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The selection process for the market's third operator was a spectacle to behold
ITEM: As the mobile sector plunges headlong into the digital services era, the industry must take the lead on innovation and learn to collaborate with partners both inside and outside the industry, top mobile executives said Wednesday.
Kicking off the keynote sessions at Mobile World Congress Shanghai 2015 on Wednesday, four operator chiefs outlined various visions for the future of their mobile networks. And while 5G inevitably came up a lot, a common thread for everyone was the need for the sector to embrace innovation culture and collaboration.
“If you want to be no. 1, you have to take the lead in innovation. If you follow, you will fall behind,” said China Mobile chairman Xi Guohua.
But that doesn't mean you have to do it all yourself, he added. “We need cross-sector collaboration to drive innovation. It's a very long [value] chain, and we can’t cover every single point in that chain. This is very important.”
David Thodey, board member and former CEO of Telstra, agreed, stressing that while collaboration is good, that doesn’t mean telcos should take a backseat to their collaboration partners.
“We do need more collaboration because we can’t do everything ourselves, but we can’t simply take what is given to us,” he said. “We do need to be part of that innovation culture, but we must take the lead role in driving that innovation.”
Kaoru Kato, president and CEO of NTT DoCoMo, highlighted “co-creation of added value” as a key step in DoCoMo’s growth strategy. In other words, VAS doesn’t just come from in-house, but by collaborating with the right partners.
As an example, Kato cited DoCoMo’s partnership with duty-free store chain Laox announced on Tuesday. Under that partnership, starting in October, Laox will offer discounts to customers of China Mobile and KT who use DoCoMo’s international roaming services while travelling in Japan.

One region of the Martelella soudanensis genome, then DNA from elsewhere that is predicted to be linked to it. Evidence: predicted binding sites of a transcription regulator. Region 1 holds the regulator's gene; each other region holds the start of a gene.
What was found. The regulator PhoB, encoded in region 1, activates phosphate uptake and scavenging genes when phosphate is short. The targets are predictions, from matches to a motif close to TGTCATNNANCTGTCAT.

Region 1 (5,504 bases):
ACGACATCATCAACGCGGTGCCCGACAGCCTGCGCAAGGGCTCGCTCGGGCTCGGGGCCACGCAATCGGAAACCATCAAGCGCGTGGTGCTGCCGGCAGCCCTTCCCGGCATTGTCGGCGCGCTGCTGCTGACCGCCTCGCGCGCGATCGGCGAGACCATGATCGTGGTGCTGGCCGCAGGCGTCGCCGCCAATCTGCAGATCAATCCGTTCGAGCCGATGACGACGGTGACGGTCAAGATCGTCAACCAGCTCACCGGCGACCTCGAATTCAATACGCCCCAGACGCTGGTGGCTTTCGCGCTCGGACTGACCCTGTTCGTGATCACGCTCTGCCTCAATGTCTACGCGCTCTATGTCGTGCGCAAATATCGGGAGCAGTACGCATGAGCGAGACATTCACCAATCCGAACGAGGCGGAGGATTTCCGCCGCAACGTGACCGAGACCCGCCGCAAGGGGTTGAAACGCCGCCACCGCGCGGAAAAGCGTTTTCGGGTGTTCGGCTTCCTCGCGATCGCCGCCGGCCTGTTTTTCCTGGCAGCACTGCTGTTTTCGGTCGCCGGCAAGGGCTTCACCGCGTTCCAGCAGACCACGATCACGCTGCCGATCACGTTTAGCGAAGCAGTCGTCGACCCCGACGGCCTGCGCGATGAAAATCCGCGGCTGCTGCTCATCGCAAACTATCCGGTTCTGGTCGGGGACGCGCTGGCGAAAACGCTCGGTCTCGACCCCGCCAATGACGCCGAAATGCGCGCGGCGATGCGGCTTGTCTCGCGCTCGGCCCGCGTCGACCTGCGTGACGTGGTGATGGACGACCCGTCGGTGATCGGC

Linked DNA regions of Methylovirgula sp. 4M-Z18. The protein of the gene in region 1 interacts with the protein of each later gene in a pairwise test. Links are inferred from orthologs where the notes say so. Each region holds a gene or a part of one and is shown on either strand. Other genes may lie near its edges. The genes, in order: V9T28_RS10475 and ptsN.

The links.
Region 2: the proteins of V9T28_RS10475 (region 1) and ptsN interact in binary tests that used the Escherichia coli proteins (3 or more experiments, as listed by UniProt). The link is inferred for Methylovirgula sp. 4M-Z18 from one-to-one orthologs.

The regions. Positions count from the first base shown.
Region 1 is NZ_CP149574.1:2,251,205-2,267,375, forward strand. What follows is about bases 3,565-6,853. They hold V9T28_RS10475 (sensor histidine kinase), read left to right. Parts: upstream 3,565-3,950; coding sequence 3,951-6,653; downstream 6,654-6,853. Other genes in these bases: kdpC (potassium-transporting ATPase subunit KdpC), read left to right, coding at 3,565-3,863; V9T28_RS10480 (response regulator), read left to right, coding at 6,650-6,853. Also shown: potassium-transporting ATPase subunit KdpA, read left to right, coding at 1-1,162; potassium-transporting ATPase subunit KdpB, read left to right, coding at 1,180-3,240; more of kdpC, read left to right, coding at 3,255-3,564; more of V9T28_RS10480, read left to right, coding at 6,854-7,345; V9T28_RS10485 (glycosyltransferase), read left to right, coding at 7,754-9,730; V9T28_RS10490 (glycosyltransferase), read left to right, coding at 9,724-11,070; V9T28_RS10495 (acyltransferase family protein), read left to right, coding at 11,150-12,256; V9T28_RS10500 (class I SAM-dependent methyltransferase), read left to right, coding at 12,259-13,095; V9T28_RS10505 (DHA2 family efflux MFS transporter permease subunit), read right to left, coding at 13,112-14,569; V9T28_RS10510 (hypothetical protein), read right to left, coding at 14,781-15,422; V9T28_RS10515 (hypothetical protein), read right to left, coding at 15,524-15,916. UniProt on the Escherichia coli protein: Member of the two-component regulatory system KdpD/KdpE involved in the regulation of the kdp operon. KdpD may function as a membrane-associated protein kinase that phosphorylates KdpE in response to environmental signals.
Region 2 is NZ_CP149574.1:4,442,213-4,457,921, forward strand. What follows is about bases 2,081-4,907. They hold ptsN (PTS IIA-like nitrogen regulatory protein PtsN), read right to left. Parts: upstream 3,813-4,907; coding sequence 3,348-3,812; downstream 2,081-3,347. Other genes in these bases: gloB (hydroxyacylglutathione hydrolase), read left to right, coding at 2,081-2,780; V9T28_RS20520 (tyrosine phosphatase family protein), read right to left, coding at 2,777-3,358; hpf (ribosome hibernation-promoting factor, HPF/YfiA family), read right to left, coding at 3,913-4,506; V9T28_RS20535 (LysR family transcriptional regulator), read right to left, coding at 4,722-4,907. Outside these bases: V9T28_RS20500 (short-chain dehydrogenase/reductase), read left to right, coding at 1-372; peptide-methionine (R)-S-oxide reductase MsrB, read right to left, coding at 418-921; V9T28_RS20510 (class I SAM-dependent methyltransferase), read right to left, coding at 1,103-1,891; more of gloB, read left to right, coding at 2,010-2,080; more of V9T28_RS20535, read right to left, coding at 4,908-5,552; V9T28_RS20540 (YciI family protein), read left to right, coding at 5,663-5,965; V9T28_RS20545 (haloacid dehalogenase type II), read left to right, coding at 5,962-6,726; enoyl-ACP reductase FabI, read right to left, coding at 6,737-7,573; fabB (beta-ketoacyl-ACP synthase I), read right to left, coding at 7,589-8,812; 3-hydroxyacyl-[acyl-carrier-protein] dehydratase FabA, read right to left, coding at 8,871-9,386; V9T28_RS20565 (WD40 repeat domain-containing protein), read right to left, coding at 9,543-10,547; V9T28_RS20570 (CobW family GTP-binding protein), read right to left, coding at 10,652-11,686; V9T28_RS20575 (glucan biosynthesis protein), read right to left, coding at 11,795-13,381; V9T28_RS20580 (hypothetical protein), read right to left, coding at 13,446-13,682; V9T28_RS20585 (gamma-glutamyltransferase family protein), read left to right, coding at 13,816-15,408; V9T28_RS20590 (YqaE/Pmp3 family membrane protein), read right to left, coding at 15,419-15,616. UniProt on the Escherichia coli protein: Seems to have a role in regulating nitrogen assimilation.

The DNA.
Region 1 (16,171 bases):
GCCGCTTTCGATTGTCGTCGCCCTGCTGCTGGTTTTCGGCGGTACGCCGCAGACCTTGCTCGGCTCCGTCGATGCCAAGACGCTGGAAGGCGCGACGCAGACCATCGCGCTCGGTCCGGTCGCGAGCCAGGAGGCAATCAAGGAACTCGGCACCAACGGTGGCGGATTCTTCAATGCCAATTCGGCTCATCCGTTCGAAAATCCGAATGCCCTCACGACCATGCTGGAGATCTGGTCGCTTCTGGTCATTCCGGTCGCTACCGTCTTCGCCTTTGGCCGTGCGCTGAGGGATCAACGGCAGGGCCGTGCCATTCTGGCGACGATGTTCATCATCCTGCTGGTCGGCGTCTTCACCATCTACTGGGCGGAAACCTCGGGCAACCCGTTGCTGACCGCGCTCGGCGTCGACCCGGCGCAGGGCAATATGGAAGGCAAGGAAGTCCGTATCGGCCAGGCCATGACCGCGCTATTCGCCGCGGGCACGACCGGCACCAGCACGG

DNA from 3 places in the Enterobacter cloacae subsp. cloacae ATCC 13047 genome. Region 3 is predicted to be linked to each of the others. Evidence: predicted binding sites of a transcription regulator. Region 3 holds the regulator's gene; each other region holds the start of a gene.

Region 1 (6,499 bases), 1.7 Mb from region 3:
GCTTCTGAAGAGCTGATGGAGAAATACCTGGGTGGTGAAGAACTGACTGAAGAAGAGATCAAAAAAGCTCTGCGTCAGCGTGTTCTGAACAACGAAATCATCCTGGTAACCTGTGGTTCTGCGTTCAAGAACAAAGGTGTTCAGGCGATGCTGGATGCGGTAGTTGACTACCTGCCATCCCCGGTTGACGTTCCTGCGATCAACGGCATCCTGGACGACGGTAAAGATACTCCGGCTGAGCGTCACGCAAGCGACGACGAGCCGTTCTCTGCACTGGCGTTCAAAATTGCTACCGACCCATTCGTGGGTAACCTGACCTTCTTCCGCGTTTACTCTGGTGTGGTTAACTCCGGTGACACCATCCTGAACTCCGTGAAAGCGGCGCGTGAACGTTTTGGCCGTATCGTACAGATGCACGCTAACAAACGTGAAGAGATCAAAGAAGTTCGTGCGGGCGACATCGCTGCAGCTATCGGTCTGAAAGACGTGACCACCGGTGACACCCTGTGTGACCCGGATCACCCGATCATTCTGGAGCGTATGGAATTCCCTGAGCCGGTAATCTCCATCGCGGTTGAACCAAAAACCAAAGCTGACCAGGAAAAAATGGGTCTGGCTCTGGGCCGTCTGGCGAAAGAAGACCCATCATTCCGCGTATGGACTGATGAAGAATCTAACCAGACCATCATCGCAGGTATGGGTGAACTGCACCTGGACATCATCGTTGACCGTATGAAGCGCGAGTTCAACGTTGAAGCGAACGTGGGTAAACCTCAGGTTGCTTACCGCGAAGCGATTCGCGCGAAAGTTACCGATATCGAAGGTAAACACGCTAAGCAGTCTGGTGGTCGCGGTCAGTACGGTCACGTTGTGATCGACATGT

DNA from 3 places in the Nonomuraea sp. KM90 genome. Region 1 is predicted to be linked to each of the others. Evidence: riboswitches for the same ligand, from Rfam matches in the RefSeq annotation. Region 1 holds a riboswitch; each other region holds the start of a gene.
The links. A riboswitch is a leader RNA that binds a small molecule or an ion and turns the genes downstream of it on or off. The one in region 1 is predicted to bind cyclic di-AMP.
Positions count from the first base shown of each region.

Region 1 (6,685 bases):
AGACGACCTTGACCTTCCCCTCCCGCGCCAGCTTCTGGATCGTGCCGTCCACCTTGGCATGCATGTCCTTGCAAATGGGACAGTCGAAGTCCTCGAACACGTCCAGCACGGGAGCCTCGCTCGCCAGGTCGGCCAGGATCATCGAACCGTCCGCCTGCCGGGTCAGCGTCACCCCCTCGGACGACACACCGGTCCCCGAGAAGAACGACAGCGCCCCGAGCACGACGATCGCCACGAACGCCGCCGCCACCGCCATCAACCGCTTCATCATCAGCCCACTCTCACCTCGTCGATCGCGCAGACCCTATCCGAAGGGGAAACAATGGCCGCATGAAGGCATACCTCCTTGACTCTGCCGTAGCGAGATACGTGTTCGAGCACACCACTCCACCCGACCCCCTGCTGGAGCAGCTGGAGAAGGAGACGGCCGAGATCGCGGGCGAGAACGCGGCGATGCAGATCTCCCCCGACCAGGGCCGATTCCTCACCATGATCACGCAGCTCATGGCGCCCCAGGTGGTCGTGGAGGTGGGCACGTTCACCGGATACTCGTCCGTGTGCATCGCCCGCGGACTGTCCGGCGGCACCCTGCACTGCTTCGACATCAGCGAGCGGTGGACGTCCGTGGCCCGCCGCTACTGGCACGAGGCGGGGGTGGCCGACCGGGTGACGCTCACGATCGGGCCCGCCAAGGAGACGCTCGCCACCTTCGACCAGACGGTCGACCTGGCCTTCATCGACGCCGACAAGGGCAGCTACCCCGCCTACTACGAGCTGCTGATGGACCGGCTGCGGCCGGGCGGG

Kato also extended the same co-creation philosophy to social-issue solutions via collaborations with sectors such as healthcare and agriculture.
“The mobile industry has plenty of room for further expansion,” he said. “Collaboration will allow us to make social contributions with our mobile services.”
Thodey of Telstra noted that it does take a shift in mindset for operators to be able to lead in innovation and collaborate accordingly. “We have to create a culture where innovation is celebrated and recognized, but you also need to put money behind that.”
Jon Fredrik Baksaas, president and CEO of Telenor Group and chairman of the GSM Association, pointed out that collaboration is already happening in the mobile sector, “but we could be better at it.”
Baksaas added that it was important for operators to collaborate with each other as well as external partners, if only to comply with the GSMA’s general principle of interoperability and seamless connectivity of all services.
“Operators need to develop and maintain that practice of interoperability,” he stressed. “We have that reputation of reliable delivery of communications from A to B no matter where you are – we must never lose that. That requires collaboration, alignment, and creation of new business models for our partners.”
Telstra’s Thodey also said there needs to be more collaboration with regulators, governments and policymakers for things like a shared vision of mobile’s impact on the economy and society, spectrum allocation, common open standards, a consistent and light-touch regulatory regime, and digital inclusion initiatives, including the kind of public-private partnerships such as the one driving Australia’s NBN project.